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July 08, 2011, 02:01:07 AM
 #3

Never mind remastersys, I think I've found an easier way. (I haven't tried them because I don't have an 11.04 live CD available. I'm downloading one now.)

1. Follow the instructions Here to install Ubuntu to your USB drive (Use method one). Make the partition the same size as the partition on your hard drive. You might want to try booting the thumb drive, just to make sure it works.

2. Boot the live CD again. Plug in your USB drive. In a terminal, run:
Code:
ls /dev/disk/by-id

3. That will list a number of disks. Find the one that corresponds to your flash drive's main partition. (SHOULD END IN -part1). For example:
usb-SanDisk_U3_Cruzer_Micro_000016A078718359-0:0-part1

4. Run dd like this:
Code:
dd if=hdpartition of=usbpartition
Replacing hdpartition with the partition on your hard drive, and usb partition with the partition on your usb drive. For example:
Code:
dd if=/dev/sda2 of=/dev/disk/by-id/usb-SanDisk_U3_Cruzer_Micro_000016A078718359-0:0-part1

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July 08, 2011, 03:15:37 AM
 #4

0.5 BTC reward for anyone who can post exact instructions on how to do this (that actually work). I've tried myself, but I can't get it to work.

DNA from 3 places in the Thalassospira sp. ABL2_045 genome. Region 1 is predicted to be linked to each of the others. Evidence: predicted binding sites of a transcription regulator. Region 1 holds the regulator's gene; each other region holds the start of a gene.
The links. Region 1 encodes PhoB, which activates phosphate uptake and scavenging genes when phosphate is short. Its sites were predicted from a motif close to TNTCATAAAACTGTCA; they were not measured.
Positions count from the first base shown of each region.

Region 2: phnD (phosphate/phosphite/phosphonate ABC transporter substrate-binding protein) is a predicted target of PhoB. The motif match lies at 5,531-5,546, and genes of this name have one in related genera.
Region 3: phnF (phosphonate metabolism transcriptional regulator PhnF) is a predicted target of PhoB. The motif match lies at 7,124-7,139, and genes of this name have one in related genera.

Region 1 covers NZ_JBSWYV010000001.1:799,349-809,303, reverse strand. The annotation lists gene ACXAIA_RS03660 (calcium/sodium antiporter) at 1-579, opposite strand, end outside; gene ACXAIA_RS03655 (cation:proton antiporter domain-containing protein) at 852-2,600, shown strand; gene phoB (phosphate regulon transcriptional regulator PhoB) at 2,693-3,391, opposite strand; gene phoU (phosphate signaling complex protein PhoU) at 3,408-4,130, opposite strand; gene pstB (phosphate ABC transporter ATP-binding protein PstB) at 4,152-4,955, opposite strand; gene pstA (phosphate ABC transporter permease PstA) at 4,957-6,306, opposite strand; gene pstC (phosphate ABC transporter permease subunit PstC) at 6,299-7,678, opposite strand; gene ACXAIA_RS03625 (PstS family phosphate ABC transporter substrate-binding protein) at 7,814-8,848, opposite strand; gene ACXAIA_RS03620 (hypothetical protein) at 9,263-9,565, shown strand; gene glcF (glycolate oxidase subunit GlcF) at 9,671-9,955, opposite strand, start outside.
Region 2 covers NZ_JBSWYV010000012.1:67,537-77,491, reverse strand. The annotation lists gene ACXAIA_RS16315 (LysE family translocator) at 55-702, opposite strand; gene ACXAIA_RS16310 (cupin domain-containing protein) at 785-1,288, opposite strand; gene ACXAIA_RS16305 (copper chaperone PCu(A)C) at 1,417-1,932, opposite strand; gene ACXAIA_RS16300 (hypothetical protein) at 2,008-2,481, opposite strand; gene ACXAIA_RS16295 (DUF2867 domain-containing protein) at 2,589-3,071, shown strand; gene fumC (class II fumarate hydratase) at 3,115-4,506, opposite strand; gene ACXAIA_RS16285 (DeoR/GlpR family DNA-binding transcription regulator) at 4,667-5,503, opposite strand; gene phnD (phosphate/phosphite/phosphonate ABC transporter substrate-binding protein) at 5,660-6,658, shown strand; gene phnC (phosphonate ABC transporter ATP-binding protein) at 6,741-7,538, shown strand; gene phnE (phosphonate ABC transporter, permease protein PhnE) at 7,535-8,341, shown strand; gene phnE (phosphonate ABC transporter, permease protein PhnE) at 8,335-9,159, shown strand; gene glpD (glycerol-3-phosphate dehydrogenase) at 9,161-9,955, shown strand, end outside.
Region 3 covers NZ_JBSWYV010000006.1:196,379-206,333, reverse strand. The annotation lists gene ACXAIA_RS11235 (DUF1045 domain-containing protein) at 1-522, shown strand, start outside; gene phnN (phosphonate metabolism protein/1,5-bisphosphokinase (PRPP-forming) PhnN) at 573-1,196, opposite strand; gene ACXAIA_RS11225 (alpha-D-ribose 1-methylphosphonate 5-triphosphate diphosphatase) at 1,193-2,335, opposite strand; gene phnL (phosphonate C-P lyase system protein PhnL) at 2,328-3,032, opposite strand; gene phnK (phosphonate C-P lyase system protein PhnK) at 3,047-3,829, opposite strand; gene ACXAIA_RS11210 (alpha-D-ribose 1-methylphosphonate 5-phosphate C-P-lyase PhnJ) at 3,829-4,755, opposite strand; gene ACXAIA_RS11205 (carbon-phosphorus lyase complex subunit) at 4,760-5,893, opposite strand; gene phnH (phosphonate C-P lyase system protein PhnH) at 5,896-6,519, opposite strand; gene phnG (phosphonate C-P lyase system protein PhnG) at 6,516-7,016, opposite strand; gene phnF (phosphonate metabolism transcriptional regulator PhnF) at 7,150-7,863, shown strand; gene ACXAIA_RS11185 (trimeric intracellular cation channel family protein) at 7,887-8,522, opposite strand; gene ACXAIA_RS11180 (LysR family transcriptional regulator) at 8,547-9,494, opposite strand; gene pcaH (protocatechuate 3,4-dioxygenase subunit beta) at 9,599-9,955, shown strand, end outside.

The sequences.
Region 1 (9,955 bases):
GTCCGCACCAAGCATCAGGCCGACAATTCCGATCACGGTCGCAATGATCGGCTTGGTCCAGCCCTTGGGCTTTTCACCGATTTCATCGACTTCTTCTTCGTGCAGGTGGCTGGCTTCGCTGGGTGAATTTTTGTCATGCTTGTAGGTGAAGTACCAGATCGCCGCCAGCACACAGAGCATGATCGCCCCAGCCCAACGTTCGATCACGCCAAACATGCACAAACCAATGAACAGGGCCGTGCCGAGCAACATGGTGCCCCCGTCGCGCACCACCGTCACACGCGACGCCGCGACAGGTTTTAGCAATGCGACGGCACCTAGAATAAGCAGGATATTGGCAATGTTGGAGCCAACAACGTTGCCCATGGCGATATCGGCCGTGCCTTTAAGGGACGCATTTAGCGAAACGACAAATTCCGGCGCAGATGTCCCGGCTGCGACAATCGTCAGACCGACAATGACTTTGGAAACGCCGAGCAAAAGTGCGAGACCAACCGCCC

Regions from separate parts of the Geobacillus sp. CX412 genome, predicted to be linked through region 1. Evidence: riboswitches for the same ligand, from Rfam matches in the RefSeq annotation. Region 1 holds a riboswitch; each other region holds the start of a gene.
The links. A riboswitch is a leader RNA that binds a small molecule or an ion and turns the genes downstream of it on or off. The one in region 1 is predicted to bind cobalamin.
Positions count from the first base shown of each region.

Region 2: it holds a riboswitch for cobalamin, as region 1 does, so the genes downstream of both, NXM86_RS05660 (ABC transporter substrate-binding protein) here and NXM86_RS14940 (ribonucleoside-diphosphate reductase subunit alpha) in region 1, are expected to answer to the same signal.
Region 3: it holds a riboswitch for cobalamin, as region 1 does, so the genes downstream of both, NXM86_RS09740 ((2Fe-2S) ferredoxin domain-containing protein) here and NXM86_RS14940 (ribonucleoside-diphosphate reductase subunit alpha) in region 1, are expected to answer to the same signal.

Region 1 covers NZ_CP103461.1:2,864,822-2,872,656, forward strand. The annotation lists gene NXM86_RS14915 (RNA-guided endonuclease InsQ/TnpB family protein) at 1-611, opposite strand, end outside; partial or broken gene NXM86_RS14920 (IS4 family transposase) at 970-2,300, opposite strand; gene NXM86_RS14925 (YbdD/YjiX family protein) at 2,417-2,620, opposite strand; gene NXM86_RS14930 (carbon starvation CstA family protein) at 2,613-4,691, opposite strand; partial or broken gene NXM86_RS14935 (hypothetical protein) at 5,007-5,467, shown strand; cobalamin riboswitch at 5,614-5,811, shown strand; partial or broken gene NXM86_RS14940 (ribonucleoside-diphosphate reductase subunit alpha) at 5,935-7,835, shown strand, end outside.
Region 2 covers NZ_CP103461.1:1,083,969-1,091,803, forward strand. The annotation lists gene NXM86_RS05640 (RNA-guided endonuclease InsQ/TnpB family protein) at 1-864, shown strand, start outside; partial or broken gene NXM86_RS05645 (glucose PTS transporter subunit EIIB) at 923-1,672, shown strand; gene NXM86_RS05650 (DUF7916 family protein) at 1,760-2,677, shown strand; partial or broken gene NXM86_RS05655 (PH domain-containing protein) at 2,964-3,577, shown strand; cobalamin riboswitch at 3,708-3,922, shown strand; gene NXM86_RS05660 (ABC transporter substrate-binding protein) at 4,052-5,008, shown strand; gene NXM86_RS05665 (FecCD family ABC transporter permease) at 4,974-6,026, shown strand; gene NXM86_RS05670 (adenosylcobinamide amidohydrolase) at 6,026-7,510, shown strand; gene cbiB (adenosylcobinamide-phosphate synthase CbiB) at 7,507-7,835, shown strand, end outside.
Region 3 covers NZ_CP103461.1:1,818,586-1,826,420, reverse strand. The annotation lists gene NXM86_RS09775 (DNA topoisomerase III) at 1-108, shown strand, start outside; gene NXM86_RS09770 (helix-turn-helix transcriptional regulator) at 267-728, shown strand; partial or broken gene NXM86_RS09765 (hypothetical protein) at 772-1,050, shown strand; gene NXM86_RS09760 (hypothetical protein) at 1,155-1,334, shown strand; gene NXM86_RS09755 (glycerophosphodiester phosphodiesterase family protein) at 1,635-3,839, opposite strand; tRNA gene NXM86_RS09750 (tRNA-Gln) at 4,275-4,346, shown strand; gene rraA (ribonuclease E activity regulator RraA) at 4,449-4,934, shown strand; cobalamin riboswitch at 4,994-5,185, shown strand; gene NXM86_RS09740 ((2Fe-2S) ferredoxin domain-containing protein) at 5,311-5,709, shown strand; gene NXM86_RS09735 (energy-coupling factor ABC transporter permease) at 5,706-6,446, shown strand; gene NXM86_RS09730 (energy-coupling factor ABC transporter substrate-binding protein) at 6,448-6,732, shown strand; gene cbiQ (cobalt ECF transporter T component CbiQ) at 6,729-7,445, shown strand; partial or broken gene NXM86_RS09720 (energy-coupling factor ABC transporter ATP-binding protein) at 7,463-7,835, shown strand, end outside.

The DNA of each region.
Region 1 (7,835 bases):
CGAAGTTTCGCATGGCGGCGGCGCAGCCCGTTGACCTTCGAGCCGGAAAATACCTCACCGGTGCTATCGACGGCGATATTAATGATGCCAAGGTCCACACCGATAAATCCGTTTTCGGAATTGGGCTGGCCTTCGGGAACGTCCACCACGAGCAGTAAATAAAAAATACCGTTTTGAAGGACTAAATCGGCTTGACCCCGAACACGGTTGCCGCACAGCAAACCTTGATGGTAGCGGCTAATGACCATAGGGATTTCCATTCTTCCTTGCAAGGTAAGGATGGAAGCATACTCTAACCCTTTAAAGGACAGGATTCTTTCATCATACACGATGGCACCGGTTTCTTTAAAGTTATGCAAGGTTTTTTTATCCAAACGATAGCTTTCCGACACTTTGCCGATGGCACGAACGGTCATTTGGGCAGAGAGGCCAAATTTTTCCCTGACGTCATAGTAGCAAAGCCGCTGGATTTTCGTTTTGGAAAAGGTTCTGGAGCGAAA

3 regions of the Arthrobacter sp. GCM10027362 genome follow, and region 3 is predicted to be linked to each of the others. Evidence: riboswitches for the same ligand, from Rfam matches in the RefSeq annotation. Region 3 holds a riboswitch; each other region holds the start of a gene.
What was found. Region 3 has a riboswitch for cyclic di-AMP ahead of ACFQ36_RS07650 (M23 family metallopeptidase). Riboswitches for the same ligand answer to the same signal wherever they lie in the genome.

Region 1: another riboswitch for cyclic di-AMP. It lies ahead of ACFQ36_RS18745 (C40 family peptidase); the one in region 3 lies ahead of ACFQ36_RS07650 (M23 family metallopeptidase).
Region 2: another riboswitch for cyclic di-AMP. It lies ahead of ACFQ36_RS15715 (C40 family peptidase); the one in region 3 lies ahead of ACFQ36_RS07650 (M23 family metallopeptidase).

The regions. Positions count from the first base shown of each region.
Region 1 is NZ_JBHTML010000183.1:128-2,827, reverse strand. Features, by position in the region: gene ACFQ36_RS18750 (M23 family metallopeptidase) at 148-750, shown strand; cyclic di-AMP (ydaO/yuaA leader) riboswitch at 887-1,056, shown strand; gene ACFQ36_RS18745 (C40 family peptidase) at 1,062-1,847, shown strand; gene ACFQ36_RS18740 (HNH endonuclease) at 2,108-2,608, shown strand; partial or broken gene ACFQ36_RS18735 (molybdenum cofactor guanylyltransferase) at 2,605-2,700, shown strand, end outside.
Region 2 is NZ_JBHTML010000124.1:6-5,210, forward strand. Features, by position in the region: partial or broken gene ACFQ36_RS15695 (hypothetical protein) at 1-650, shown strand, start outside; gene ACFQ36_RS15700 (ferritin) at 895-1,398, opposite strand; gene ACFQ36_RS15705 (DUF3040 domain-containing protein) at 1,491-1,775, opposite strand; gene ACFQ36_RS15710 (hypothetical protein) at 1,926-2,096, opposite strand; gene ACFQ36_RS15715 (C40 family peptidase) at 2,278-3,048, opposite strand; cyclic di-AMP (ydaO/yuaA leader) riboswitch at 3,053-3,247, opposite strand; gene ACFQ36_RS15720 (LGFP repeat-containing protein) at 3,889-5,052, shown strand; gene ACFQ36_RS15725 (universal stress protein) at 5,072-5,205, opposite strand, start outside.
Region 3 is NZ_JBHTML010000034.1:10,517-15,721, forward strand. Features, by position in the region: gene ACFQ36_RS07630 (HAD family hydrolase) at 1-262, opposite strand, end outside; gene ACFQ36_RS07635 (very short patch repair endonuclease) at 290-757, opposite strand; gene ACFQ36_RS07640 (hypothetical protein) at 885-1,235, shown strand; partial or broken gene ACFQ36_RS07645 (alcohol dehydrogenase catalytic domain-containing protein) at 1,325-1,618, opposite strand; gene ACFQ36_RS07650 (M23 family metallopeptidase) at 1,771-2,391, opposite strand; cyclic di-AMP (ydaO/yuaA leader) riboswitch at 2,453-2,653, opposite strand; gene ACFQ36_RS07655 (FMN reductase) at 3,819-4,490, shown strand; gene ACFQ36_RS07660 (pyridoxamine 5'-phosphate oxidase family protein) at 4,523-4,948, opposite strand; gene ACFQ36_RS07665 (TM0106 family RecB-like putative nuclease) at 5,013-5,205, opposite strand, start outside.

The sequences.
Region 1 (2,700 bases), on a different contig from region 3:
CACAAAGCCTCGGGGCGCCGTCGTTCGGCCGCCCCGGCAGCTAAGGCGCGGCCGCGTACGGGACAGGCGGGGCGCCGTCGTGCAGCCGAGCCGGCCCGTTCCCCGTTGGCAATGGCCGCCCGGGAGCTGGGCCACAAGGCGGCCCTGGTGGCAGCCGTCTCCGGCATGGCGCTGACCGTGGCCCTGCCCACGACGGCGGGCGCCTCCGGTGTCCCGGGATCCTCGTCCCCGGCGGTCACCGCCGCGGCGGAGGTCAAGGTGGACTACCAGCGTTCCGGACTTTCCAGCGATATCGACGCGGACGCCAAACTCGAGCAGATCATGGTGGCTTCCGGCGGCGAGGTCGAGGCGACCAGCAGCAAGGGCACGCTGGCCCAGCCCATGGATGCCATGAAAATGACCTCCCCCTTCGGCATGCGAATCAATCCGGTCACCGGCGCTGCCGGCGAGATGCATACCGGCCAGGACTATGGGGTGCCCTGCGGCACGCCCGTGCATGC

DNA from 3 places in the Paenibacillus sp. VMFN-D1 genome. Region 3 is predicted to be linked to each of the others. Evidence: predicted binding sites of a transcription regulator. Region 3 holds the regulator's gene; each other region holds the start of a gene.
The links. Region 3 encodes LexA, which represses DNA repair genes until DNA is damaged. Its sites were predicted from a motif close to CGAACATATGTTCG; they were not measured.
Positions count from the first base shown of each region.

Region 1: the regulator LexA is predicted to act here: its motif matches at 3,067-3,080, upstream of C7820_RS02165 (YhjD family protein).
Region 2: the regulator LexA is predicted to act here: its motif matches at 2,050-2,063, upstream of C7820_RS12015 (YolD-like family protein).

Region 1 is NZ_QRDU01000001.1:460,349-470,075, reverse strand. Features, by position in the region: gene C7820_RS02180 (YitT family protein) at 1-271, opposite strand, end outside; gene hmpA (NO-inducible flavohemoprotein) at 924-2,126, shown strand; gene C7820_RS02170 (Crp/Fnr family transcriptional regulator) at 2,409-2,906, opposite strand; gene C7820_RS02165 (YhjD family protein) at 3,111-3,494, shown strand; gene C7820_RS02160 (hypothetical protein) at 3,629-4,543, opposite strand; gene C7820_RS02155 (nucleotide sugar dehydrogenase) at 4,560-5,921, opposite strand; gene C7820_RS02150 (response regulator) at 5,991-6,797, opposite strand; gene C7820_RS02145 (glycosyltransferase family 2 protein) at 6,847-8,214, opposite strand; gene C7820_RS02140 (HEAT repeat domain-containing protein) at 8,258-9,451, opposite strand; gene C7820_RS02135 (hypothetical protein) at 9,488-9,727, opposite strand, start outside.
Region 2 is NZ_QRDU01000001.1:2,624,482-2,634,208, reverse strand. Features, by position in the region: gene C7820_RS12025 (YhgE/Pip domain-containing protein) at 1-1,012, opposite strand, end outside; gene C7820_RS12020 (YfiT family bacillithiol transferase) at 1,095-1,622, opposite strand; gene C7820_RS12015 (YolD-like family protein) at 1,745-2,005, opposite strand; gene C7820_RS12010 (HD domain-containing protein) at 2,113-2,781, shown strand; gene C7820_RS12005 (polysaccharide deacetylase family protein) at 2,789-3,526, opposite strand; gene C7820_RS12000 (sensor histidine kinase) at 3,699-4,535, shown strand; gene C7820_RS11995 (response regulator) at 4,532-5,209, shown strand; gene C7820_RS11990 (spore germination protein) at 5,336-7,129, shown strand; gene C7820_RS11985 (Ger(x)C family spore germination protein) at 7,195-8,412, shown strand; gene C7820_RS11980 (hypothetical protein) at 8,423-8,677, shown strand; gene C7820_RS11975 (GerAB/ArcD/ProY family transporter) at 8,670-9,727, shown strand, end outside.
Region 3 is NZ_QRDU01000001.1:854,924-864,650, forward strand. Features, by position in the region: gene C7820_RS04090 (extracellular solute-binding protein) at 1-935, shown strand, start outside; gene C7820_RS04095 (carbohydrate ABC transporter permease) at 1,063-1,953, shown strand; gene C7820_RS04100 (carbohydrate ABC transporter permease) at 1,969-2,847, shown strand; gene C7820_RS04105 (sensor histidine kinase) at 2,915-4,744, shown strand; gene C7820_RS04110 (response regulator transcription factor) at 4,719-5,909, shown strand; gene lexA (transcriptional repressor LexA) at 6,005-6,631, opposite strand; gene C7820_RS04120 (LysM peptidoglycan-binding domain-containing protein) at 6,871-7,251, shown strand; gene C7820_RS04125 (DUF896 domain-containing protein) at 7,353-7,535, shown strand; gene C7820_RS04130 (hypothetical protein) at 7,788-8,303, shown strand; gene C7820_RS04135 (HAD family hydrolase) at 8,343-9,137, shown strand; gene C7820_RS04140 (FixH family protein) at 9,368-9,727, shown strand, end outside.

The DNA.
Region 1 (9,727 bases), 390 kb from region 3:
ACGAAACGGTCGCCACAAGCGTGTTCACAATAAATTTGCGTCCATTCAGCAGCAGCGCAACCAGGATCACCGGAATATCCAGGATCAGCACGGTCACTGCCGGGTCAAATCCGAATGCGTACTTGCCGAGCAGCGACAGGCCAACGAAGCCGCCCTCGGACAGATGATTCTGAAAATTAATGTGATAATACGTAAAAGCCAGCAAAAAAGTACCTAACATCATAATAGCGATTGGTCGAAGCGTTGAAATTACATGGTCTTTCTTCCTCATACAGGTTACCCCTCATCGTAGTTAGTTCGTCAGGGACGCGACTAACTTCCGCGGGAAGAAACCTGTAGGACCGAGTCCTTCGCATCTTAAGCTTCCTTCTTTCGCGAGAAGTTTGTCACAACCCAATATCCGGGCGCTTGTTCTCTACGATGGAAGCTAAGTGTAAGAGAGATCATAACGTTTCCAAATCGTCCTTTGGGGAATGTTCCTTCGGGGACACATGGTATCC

I have a fresh Ubuntu 11.04 install on a harddrive with everything setup for headless mining (used this guide). When I installed Ubuntu, I made sure to put it all on one single partition that is less than 8GB (the size of the USB thumb drive). I have no swap and I have also enabled tmpfs (for /tmp) and added noatime to fstab to reduce writes to the USB drive (once its moved over).

Now I would like to clone this partition over to the USB thumb drive, remove the harddrive and just have the rig boot off the thumb drive.

If I understand things correctly, I need to:

1. Boot from a Live CD (or a second USB thumb drive in my case).
2. Clone the partition from the harddrive to the target thumb drive (using dd).
3. Somehow make the computer boot of the thumb drive.

I think I've managed step 1 and 2, but I have no idea how to tackle step 3. I'm guessing I need to install a boot loader on the thumb drive, but this is where my Linux skills fall flat.

Anyone?


This is how I clone USB sticks, should work the same and, depending on the PC and USB stick, it should take about 10 mins for 8GB: